This all-time classic now has Horton Hears a Who!
on the same video for a great double bill.
How the Grinch Stole Christmas
To heck with the kids--this is one of the best holiday presents you can give yourself. Adapted from the children's book by Dr. Seuss, this charming story is one to watch every holiday season. It is just edgy enough to help you forget the more cloying aspects of Christmas, yet it is also sweet enough to remind you of the reason for all that holiday cheer. Animation genius Chuck Jones directed this 1966 television production featuring the voice of Boris Karloff as the mean greenie. Bitter and selfish, the Grinch decides to steal Christmas away from the Whos, the sweet little folk who live at the bottom of his mountain home. When little Cindy Loo Who returns his hateful act with kindness, she melts the old miser's heart. There are many reasons to watch this: inventive wordplay, Karloff's impressive narration, and a very memorable soundtrack. --Rochelle O'Gorman
Horton Hears a Who!
Chuck Jones was chief animator on this lively adaptation of the famous book by Dr. Seuss. The story of a friendly elephant named Horton who discovers--deep inside a daisy--a tiny city called Whoville with tiny, intelligent residents--this film (fleshed out a bit from the source) is strong on character and has striking, appealing visuals. The little folks of Whoville, with their natural air of aristocracy, are a kick, and when they come to see Horton as a hero for his democratic view of all life big and small, the effect is quite touching. This should be a real treat for kids already familiar with the book, and just might inspire those who haven't read it to pick it up. --Tom Keogh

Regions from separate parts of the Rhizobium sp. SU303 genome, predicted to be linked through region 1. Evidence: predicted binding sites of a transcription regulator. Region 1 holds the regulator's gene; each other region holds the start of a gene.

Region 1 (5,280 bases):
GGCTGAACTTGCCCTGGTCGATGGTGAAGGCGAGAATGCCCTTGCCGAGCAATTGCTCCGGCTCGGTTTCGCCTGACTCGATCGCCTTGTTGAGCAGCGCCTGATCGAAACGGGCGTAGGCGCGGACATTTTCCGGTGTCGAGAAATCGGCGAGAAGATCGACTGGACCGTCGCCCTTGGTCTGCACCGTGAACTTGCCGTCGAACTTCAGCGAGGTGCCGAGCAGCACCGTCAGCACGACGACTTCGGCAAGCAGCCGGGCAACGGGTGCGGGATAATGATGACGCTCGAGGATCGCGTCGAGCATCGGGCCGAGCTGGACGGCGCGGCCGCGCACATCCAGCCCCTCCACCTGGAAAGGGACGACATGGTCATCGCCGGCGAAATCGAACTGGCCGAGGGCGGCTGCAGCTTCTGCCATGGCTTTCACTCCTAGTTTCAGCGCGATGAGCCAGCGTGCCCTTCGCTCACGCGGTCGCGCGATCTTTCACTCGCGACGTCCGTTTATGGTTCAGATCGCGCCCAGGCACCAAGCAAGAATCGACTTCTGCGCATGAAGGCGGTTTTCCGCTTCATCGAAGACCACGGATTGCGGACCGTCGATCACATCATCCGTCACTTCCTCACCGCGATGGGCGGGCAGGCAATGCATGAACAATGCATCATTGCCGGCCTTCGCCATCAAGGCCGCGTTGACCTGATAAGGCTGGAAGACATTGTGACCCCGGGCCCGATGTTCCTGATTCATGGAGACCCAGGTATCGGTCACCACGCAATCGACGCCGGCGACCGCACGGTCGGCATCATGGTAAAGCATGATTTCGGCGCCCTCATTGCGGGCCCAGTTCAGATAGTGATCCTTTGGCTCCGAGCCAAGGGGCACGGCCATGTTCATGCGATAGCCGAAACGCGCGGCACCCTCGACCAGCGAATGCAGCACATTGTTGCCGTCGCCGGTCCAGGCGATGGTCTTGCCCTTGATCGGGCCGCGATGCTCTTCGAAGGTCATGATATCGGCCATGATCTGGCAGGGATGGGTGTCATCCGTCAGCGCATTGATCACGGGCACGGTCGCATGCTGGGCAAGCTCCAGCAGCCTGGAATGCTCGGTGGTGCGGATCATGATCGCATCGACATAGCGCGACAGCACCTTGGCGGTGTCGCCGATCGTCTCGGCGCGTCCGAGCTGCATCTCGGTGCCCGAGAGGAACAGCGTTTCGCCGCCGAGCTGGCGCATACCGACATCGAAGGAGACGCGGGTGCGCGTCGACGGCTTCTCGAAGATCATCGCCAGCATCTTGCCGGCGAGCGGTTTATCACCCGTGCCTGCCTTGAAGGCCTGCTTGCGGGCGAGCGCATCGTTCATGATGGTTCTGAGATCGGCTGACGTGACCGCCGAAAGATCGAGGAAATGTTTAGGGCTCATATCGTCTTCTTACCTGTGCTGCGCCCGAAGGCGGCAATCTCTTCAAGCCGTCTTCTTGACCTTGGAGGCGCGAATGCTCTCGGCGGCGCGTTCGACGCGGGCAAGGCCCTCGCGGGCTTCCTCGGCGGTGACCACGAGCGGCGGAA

Without a new cover or much fanfare, this new edition of the hallowed Christmas film has several additional extras. Best is TNT's 25-minute documentary from 1996. Phil Hartman hosts this easy-going look at the history and creation of Grinch
. Composer Albert Hague and vocalist Thurl Ravenscroft are featured in more detail in a shorter featurette, "Songs in the Key of Grinch." The commentary by animator Phil Roman and voice actress June Foray (Cindy Low Who) is trivial. The quality of the digital enhancement is not as wonderful as expected. Color definition is better, as are the cuts between scenes. While some dirt has been cleaned up, the print is still not pristine by any means. --Doug Thomas